Activism comes in many forms. Sometimes it comes from someone who is independently wealthy and wants to give something back. Other times, it’s from someone who started at or near the bottom and learned to fight for the rights of the disenfranchised. In Las Vegas last week we saw examples of both, when Robert Kennedy Jr., son of the late attorney general, senator and presidential candidate, visited alongside Arturo Rodriquez, president of the United Farm Workers of America.
Both have their own impressive resumes in the field of activism, but they also have intimate knowledge of two men of incredible stature — one who inherited great wealth and gave his life in service to his nation, while the other rose up to lead a movement for his own oppressed people.
Of course, we are referring to the late Robert Kennedy, brother and confidant to President John F. Kennedy, and Cesar Chavez, the late, great leader and organizer of the UFW. It’s no great surprise that these two historic figures were close political allies during the turbulent 1960s, when the nation was going through monumental changes. So it only seems fitting that Robert Kennedy’s namesake and the leader Cesar Chavez mentored would hit the campaign trail during this momentous election — in support of Barack Obama.
Both the junior Kennedy and Rodriquez are not without their own credentials as activists, and they entertained the Las Vegas audience with stories of their own making. They also expressed their views about the state of America today, rightfully condemning the Bush administration’s failed policies regarding the war on terror, the state of the national economy, the environment and energy.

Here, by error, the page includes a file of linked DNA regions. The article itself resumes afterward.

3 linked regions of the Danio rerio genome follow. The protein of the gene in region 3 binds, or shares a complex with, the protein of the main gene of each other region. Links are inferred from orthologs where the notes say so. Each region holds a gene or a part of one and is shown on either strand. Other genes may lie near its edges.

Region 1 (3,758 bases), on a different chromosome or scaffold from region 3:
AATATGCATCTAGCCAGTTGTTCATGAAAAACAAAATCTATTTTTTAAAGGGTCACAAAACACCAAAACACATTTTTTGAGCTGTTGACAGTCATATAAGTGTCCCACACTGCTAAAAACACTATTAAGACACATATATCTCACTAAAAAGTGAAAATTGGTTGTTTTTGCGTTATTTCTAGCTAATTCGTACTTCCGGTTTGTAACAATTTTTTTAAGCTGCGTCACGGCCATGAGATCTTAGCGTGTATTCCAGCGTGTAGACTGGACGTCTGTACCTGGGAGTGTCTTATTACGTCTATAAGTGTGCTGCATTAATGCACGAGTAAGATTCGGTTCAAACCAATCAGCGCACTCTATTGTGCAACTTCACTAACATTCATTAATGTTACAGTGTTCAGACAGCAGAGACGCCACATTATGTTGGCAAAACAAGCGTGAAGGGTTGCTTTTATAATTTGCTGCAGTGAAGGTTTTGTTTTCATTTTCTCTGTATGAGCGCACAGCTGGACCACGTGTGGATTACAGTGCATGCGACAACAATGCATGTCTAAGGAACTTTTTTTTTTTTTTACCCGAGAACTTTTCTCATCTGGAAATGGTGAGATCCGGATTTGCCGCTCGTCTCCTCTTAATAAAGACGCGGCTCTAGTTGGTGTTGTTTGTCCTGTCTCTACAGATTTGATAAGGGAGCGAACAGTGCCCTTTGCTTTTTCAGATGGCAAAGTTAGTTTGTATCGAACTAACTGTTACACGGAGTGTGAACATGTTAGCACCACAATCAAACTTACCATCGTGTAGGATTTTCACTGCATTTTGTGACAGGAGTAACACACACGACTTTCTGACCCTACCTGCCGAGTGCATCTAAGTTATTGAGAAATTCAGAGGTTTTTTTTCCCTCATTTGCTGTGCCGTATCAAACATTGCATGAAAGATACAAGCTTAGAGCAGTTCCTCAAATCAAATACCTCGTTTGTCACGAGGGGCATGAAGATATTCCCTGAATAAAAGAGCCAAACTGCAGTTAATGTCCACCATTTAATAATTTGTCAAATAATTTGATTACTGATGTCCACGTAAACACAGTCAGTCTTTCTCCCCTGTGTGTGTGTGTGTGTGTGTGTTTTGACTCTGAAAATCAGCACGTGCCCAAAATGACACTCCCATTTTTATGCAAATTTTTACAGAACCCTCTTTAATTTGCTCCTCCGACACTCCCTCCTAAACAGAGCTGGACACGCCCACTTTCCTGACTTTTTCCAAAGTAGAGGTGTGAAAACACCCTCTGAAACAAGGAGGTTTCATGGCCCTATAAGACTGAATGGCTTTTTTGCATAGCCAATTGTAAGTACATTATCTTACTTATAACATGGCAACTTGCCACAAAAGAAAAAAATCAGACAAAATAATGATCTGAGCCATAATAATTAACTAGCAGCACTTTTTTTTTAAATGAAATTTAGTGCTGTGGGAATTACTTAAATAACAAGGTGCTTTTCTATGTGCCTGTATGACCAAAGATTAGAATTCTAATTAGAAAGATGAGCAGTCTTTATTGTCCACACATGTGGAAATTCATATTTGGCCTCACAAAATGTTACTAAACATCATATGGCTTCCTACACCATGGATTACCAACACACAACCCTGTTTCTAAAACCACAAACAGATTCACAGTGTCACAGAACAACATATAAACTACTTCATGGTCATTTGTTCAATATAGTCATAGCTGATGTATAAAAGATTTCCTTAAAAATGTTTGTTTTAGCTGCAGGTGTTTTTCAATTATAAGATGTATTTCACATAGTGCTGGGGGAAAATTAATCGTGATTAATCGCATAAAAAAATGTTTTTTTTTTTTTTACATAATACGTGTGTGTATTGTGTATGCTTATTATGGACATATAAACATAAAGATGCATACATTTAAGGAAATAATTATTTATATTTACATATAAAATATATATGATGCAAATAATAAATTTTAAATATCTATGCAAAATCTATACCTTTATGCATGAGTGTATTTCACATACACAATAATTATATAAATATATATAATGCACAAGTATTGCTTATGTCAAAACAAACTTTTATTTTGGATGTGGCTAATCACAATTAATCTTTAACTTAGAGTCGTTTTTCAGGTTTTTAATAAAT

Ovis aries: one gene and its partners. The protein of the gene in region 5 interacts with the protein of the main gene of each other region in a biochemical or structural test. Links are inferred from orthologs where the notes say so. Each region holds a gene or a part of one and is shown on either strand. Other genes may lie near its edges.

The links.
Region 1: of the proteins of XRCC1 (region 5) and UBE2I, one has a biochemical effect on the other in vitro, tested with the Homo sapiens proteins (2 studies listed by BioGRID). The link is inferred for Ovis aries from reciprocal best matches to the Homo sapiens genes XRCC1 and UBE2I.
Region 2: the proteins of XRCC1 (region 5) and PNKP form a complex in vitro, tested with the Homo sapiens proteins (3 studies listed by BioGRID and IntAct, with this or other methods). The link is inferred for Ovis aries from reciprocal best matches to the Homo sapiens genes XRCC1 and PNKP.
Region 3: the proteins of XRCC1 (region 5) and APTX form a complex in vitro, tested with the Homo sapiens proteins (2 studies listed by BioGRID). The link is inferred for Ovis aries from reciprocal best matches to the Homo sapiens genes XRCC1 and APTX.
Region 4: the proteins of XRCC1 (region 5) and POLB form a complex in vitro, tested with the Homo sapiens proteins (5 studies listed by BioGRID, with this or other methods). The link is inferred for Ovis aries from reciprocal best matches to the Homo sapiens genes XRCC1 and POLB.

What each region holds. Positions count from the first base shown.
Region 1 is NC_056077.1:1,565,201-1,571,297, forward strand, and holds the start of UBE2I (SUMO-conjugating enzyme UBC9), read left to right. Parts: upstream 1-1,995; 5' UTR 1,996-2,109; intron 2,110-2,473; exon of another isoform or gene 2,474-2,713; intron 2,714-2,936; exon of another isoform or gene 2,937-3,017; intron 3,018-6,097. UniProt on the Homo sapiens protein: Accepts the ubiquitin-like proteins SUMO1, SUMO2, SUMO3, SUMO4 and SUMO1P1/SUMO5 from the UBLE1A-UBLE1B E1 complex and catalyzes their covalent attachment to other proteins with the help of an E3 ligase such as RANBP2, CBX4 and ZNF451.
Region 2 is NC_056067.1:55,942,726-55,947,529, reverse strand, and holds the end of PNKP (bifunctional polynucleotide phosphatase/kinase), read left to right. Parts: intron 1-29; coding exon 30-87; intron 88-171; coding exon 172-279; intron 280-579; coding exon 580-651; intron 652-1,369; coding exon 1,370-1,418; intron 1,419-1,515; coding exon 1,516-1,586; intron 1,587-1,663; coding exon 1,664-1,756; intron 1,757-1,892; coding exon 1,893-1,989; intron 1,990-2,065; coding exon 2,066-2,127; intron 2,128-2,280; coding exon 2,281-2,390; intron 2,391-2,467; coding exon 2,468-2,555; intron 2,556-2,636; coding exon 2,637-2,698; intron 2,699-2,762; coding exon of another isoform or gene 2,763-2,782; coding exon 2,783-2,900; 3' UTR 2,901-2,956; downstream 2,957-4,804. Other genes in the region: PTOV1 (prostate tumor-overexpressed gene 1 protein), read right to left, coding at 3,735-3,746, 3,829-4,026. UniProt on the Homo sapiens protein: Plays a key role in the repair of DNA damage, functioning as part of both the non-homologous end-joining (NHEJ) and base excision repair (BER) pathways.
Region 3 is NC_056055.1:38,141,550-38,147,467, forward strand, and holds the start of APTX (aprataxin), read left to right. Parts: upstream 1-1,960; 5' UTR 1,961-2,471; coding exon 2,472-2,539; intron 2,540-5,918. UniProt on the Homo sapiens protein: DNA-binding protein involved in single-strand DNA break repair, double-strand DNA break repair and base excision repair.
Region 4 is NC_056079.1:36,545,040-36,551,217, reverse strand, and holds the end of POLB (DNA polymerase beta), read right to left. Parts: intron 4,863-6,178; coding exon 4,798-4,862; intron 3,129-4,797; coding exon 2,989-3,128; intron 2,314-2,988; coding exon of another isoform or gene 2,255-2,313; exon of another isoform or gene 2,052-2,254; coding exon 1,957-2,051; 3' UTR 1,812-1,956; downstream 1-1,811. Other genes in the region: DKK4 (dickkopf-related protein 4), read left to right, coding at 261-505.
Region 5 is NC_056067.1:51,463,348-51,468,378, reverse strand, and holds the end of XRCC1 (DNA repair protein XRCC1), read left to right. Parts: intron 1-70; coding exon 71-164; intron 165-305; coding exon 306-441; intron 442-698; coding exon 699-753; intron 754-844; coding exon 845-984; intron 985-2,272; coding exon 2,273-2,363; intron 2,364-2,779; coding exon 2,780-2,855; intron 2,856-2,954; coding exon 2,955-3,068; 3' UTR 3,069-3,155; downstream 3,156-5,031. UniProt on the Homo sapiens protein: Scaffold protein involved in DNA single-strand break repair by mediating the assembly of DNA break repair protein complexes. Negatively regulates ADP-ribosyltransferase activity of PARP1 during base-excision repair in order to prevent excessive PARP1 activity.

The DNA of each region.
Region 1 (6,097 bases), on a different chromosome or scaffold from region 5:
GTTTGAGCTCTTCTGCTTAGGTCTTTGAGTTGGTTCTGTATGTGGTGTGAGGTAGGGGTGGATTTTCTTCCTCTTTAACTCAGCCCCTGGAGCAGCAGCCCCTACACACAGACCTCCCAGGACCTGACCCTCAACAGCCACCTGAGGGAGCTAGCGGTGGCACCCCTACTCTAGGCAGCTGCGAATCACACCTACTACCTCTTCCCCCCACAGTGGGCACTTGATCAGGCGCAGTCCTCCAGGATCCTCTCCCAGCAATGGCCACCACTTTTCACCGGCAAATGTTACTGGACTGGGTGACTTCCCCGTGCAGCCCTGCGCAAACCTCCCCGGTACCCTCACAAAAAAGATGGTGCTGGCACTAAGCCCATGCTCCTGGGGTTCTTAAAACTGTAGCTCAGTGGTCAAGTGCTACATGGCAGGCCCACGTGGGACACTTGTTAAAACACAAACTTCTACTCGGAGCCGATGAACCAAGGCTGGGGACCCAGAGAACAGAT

But their words were to be expected, given their activism through the years and the reason they came to town. What strikes us as particularly poignant, however, is the symbolic bridge they represented, between the tumult that occurred 40 years ago, and today.
Four decades ago, in 1968, RFK was running for president when an assassin’s bullet killed him. That was also the year in which Martin Luther King Jr. was gunned down. Lost in those two deaths was a youthful idealism that this nation could turn away from its oppressive, warring past and live up to the belief that all are indeed created equal. Those two deaths represent two of the darkest days in modern American history.
And yet, now, one can see that America did not assassinate its youthful idealism; it just went dormant for a while. Forty years after those dark days, the nation is on the cusp of redefining itself. If Kennedy and Rodriquez and millions of others have their way, the first African-American president will be elected — based, as Martin Luther King would say, on the content of his character.
And if that occurs, we expect that the elder Robert Kennedy and Cesar Chavez will sit up in their graves and smile.